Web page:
Download Tape 3

Tape 4: Politics and Conspiracy Theory
How trying to unravel the big control conspiracy can both drive you mad and how the more you learn about it, the less plausible, yet undeniably ‘real’ it all becomes. Also how dogmatic religions tend to have their own, unique conspiracy theories.

Download Tape 4

Tape 5: The Acceleration of Knowledge
Live lecture on the doubling of information and how it seems to be occurring at an increasing interval and where Bob thinks we’re headed.

Download Tape 5

Tape 6:
Religion for the Hell of it
The New Inquisition
Hilarious and enlightening two-part lecture in Boulder Co., where Bob rails against all stripes of fundamentalism and the rigid, Aristotalian mind-set, as well as the hardcore skepticism of fundamental materialists (with their mantra of ‘it’s only a coincidence, it’s only a coincidence!’) . Also, the rabbit-UFO connection revealed at last.

Download Tape 6


Boyd Rice

February 14, 2007

Music, Martinis And Misanthropy


Bad boy Boyd Rice as Rod McKuen with anti-social personality disorder. Frankly, it’s hard to take Rice’s schtick at face value. If you don’t, you can both enjoy his music and have a laugh. The seething-with-hatred People shouldn’t be listened to at work on a Monday morning. I’m warning you.
Other highlights include Disneyland Can Wait and the best-ever song by Lee Hazelwood I’d Rather Be Your Enemy, rendered all the more frightening when sung by a pleasant looking man who happens to dress like an occult SS officer. Some other touchstones on this album are Anton laVey, Heraclitus, Ragnar Redbeard and the Carpenters. This is also a meeting of the Death In June/Sol Invictus/Blood Axis glee-club (Douglas P, Tony Wakeford, Michael Moynihan), plus Rose McDowall.


Hitchhiker’s Guide to the Galaxy

February 11, 2007

Tertiary Phase: Episode 1
BBC Radio 4

Fit the thirteenth


Arthur Dent awakes to find that he has spent the last four years on prehistoric Earth, alone in all that time save for five minutes with an infuriating alien called Wowbagger who arrived, insulted him, and left. Reunited with Ford Prefect, Arthur discovers that the Hitchhikers Guide he threw in the river still works – and is being updated. Rescue appears in the form of a sofa caught in the Space-Time Continuum and Arthur and Ford disappear in a fashion which would cause stern looks from the Campaign For Real Time.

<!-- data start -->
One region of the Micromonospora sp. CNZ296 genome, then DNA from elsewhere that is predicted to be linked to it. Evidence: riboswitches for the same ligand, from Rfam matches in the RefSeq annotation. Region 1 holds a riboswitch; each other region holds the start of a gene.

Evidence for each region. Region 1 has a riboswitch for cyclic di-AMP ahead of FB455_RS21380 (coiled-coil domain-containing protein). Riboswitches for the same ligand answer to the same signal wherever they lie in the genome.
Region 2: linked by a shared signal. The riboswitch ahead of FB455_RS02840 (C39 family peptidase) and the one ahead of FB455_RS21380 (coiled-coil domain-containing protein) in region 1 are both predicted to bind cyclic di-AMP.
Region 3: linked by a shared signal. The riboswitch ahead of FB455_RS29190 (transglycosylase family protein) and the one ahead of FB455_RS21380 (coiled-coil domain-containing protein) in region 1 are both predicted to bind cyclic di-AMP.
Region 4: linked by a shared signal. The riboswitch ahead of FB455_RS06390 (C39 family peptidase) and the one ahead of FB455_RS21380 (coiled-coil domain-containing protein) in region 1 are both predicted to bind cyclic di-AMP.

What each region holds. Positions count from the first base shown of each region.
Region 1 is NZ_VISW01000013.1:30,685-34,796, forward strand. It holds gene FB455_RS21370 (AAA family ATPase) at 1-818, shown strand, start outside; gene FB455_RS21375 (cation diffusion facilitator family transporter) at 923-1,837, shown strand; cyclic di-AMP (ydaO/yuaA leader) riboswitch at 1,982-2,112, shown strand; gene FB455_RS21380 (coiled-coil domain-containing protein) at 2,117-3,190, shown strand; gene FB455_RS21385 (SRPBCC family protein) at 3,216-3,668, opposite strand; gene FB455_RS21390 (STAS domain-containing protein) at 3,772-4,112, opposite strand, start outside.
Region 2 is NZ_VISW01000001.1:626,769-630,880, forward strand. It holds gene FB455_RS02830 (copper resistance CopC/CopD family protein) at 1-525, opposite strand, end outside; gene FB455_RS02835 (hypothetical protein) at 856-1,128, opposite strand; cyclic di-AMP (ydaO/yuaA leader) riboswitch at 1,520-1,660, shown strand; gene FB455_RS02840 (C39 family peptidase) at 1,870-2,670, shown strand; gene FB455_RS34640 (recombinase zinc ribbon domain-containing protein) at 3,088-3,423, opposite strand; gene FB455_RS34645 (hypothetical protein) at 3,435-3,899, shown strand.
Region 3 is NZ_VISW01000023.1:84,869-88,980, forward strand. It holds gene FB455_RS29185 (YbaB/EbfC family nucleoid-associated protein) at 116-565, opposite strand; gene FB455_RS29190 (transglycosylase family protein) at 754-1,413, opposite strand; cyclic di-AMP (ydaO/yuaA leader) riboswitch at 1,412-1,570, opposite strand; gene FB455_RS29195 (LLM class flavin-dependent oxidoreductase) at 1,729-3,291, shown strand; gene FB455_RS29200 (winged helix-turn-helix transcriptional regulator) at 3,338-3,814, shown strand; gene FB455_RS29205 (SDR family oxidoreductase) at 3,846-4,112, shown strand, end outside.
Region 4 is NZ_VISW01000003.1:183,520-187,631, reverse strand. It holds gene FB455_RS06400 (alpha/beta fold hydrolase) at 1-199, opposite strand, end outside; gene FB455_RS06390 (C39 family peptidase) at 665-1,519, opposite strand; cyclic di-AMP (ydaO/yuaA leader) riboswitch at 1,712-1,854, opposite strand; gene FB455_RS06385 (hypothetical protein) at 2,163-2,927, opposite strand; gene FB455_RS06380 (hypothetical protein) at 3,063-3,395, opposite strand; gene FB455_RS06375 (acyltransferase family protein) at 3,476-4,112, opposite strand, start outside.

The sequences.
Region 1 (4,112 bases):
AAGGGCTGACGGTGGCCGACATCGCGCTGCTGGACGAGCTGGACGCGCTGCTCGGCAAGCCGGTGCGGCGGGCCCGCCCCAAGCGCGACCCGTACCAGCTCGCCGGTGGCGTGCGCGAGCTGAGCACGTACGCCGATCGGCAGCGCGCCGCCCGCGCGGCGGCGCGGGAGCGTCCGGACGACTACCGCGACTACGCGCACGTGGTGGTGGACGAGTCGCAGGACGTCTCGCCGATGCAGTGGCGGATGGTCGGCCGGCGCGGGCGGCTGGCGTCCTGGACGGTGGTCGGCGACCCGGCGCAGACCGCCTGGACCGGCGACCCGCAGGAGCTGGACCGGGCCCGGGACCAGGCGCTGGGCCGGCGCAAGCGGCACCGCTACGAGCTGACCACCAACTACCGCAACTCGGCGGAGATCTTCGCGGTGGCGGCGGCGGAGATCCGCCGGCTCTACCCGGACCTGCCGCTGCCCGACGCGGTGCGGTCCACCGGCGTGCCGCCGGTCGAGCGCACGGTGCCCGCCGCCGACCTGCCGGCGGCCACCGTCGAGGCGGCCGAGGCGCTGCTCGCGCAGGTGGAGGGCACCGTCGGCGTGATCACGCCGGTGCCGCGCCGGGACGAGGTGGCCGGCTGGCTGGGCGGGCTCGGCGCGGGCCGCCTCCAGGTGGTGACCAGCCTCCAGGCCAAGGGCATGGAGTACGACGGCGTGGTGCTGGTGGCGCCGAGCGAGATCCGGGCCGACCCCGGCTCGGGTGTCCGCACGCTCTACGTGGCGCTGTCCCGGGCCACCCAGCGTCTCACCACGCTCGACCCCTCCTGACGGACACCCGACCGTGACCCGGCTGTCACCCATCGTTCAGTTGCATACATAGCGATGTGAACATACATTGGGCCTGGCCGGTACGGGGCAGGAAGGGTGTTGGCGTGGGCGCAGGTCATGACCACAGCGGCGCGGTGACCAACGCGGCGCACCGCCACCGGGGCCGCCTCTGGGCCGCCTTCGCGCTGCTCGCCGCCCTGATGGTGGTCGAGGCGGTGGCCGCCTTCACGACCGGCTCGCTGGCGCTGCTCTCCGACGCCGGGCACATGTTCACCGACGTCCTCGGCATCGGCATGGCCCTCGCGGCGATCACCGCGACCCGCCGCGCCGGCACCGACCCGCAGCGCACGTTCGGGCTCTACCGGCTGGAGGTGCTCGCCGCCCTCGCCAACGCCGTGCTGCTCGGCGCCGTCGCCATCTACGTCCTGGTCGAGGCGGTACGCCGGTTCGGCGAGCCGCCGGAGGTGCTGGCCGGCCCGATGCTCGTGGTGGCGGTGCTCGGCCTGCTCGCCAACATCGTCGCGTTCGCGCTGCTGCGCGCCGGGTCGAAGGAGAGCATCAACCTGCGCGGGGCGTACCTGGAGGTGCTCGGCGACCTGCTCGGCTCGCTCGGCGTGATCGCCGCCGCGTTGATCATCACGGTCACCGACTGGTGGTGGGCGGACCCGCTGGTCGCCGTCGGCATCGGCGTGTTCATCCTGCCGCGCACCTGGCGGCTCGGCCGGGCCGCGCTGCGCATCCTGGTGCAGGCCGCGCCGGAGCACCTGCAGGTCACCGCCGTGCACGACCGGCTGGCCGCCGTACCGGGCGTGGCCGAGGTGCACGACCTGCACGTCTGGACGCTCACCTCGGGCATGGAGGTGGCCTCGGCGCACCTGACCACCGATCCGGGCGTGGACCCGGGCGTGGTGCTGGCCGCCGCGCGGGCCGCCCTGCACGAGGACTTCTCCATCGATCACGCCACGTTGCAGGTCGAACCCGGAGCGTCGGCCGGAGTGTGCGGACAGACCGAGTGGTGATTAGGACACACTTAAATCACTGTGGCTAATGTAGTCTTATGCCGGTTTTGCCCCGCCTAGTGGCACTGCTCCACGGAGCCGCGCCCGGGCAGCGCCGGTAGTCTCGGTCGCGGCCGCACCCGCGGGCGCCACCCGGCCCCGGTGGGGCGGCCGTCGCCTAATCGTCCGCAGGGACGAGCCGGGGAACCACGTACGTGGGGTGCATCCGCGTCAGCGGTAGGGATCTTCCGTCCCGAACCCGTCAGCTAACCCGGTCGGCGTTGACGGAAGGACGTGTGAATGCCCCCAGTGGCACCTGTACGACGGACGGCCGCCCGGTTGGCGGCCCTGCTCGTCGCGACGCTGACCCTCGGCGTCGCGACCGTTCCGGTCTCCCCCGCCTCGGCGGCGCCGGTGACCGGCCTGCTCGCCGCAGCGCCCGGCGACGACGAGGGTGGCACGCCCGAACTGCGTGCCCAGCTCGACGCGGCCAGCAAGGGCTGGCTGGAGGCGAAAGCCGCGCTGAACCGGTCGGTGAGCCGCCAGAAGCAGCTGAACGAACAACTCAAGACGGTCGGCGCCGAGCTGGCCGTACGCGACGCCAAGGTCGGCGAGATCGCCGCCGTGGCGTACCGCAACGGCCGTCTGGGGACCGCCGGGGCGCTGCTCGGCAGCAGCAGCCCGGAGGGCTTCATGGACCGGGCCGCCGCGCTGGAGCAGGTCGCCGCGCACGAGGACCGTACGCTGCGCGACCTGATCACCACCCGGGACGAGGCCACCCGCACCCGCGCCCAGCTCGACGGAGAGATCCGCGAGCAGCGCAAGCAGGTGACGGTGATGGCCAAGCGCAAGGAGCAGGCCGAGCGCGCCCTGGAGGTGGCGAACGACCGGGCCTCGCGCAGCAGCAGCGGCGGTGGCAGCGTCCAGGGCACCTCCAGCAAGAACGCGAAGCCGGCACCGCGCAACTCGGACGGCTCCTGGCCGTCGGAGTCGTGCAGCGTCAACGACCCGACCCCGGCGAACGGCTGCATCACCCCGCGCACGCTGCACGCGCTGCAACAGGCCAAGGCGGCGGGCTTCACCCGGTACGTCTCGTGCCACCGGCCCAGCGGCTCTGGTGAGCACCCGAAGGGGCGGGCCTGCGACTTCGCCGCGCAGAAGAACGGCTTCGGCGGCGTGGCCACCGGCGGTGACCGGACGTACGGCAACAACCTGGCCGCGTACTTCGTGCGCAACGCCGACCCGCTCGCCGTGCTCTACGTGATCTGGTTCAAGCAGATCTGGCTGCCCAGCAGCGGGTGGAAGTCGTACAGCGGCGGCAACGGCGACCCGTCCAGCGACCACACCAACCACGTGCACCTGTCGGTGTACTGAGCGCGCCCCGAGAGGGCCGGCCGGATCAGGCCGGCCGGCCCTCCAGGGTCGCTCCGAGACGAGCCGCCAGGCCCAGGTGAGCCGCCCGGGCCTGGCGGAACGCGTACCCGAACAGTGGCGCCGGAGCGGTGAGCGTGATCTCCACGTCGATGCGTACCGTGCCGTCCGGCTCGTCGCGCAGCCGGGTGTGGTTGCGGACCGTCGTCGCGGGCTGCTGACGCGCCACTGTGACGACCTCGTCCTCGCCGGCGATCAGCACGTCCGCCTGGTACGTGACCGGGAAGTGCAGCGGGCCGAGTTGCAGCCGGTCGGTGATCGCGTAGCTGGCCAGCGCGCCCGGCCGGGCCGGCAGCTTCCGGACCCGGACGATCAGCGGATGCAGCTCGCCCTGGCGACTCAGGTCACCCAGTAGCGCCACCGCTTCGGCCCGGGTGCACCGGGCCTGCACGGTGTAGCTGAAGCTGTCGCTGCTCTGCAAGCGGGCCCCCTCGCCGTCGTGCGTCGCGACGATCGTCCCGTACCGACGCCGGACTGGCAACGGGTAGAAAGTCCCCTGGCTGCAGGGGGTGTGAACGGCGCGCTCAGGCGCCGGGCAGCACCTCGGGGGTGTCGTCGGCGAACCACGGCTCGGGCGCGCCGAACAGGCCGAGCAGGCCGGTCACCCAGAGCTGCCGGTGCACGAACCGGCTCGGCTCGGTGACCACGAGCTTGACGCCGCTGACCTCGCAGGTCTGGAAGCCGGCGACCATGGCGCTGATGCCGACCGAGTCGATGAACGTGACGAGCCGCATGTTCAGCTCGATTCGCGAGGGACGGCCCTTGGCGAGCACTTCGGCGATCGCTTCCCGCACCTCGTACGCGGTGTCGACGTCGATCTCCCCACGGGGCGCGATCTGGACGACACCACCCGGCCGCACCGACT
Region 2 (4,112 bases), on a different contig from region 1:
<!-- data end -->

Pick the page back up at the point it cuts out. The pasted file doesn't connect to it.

Read the rest of this entry ?


Test Dept.

January 27, 2007

Pax Britannica
Jungle / Ministry of Power


Another not-too popular album in Test Dept.‘s mighty canon that is also one of my favorites. This album is a grand live affair that pairs the band’s martial drumming and industrial clanging with an actual symphony orchestra and choir. From the Test Dept. website:

Part soundtrack to the epic ‘Second Coming’ show which celebrated Glasgow as the cultural capital of Europe 1990, performed at the St. Rollox Railway Works, once the largest producer of trains in the British Empire.

It features a score from John Eacott played by the Scottish Chamber Orchestra and conducted by the celebrated scottish composer James MacMillan.

Many regard this album’s concept as flawed or perhaps the execution didn’t jell at this recorded gig. In any event, it is a telling in five movements of the rise and fall of the British Empire, told with spoken oratories by the band, samples of Winston Churchill, Margeret Thatcher and John Major, backed by an epic soundtrack utilizing patriotic British music (most notably Blake’s Jerusalem) . Undoubtably, it would help to see the performance and not having some sort of libretto makes it a little hard to follow and the pace lags somewhat after the third movement. It remains one of my favorites because I like how it utilizes patriotic motifs to serve as readymades to critique the imperialism of England, somewhat in the same way that Slovene band Laibach does. Although not perfect, this album is a chilling look a once mighty nation that ought to serve as a warning about imperial hubris (especially to us yanks).

Pax Britannica – 1990

  1. Movement I:
  2. Pledge, Jerusalem, Heavens Command, Characters of Light, Agincourt, Accusation
  3. Movement II:
  4. Territory (The Epic of the Race)
  5. Movement III:
  6. From the Land (As An Fhearann)
  7. Movement IV:
  8. God, King and Law
  9. The Cracked Facade
  10. Farewell the Trumpets
  11. Movement V:
  12. The Legacy (A Lasting Presence)